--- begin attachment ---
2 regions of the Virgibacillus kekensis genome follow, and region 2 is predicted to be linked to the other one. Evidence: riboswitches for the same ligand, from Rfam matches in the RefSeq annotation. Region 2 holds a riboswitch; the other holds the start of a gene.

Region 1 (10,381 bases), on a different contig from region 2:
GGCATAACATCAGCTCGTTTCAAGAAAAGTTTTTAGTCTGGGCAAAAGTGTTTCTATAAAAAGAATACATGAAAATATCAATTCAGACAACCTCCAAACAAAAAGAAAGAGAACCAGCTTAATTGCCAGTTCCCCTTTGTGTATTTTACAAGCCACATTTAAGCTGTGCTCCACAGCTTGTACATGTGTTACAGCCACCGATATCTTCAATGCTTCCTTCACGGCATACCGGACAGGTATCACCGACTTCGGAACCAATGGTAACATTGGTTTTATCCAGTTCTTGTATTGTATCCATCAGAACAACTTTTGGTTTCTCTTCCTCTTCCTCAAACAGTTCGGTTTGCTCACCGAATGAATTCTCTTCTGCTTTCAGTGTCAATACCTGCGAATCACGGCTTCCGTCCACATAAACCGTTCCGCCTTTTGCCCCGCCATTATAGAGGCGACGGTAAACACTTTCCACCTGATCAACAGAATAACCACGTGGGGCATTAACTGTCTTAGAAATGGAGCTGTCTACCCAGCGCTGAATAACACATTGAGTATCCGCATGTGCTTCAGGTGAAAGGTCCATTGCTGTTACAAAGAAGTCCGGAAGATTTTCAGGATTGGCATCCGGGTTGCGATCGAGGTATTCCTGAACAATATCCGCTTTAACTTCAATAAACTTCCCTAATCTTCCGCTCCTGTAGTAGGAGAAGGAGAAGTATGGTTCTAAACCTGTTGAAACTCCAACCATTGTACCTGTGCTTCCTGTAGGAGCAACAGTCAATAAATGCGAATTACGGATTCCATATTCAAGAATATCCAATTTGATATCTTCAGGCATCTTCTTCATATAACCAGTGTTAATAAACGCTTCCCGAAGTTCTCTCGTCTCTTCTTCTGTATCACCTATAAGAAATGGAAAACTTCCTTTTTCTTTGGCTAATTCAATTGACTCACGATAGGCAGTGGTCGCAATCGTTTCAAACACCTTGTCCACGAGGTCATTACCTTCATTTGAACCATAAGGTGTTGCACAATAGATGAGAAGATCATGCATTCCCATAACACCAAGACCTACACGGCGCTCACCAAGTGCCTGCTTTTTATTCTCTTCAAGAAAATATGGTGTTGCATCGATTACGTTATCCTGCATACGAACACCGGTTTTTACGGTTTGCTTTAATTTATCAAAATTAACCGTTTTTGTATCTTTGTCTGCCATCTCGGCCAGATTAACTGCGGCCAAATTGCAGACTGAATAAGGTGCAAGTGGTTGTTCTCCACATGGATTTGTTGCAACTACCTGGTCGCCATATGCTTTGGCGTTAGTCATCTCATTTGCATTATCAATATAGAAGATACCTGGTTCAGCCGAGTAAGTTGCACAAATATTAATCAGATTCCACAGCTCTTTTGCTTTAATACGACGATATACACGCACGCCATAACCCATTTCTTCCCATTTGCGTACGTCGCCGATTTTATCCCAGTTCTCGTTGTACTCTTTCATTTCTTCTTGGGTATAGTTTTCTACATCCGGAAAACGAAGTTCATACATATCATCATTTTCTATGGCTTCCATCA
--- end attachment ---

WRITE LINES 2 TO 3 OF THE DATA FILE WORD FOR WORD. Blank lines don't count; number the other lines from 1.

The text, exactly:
Region 1 (10,381 bases), on a different contig from region 2:
GGCATAACATCAGCTCGTTTCAAGAAAAGTTTTTAGTCTGGGCAAAAGTGTTTCTATAAAAAGAATACATGAAAATATCAATTCAGACAACCTCCAAACAAAAAGAAAGAGAACCAGCTTAATTGCCAGTTCCCCTTTGTGTATTTTACAAGCCACATTTAAGCTGTGCTCCACAGCTTGTACATGTGTTACAGCCACCGATATCTTCAATGCTTCCTTCACGGCATACCGGACAGGTATCACCGACTTCGGAACCAATGGTAACATTGGTTTTATCCAGTTCTTGTATTGTATCCATCAGAACAACTTTTGGTTTCTCTTCCTCTTCCTCAAACAGTTCGGTTTGCTCACCGAATGAATTCTCTTCTGCTTTCAGTGTCAATACCTGCGAATCACGGCTTCCGTCCACATAAACCGTTCCGCCTTTTGCCCCGCCATTATAGAGGCGACGGTAAACACTTTCCACCTGATCAACAGAATAACCACGTGGGGCATTAACTGTCTTAGAAATGGAGCTGTCTACCCAGCGCTGAATAACACATTGAGTATCCGCATGTGCTTCAGGTGAAAGGTCCATTGCTGTTACAAAGAAGTCCGGAAGATTTTCAGGATTGGCATCCGGGTTGCGATCGAGGTATTCCTGAACAATATCCGCTTTAACTTCAATAAACTTCCCTAATCTTCCGCTCCTGTAGTAGGAGAAGGAGAAGTATGGTTCTAAACCTGTTGAAACTCCAACCATTGTACCTGTGCTTCCTGTAGGAGCAACAGTCAATAAATGCGAATTACGGATTCCATATTCAAGAATATCCAATTTGATATCTTCAGGCATCTTCTTCATATAACCAGTGTTAATAAACGCTTCCCGAAGTTCTCTCGTCTCTTCTTCTGTATCACCTATAAGAAATGGAAAACTTCCTTTTTCTTTGGCTAATTCAATTGACTCACGATAGGCAGTGGTCGCAATCGTTTCAAACACCTTGTCCACGAGGTCATTACCTTCATTTGAACCATAAGGTGTTGCACAATAGATGAGAAGATCATGCATTCCCATAACACCAAGACCTACACGGCGCTCACCAAGTGCCTGCTTTTTATTCTCTTCAAGAAAATATGGTGTTGCATCGATTACGTTATCCTGCATACGAACACCGGTTTTTACGGTTTGCTTTAATTTATCAAAATTAACCGTTTTTGTATCTTTGTCTGCCATCTCGGCCAGATTAACTGCGGCCAAATTGCAGACTGAATAAGGTGCAAGTGGTTGTTCTCCACATGGATTTGTTGCAACTACCTGGTCGCCATATGCTTTGGCGTTAGTCATCTCATTTGCATTATCAATATAGAAGATACCTGGTTCAGCCGAGTAAGTTGCACAAATATTAATCAGATTCCACAGCTCTTTTGCTTTAATACGACGATATACACGCACGCCATAACCCATTTCTTCCCATTTGCGTACGTCGCCGATTTTATCCCAGTTCTCGTTGTACTCTTTCATTTCTTCTTGGGTATAGTTTTCTACATCCGGAAAACGAAGTTCATACATATCATCATTTTCTATGGCTTCCATCA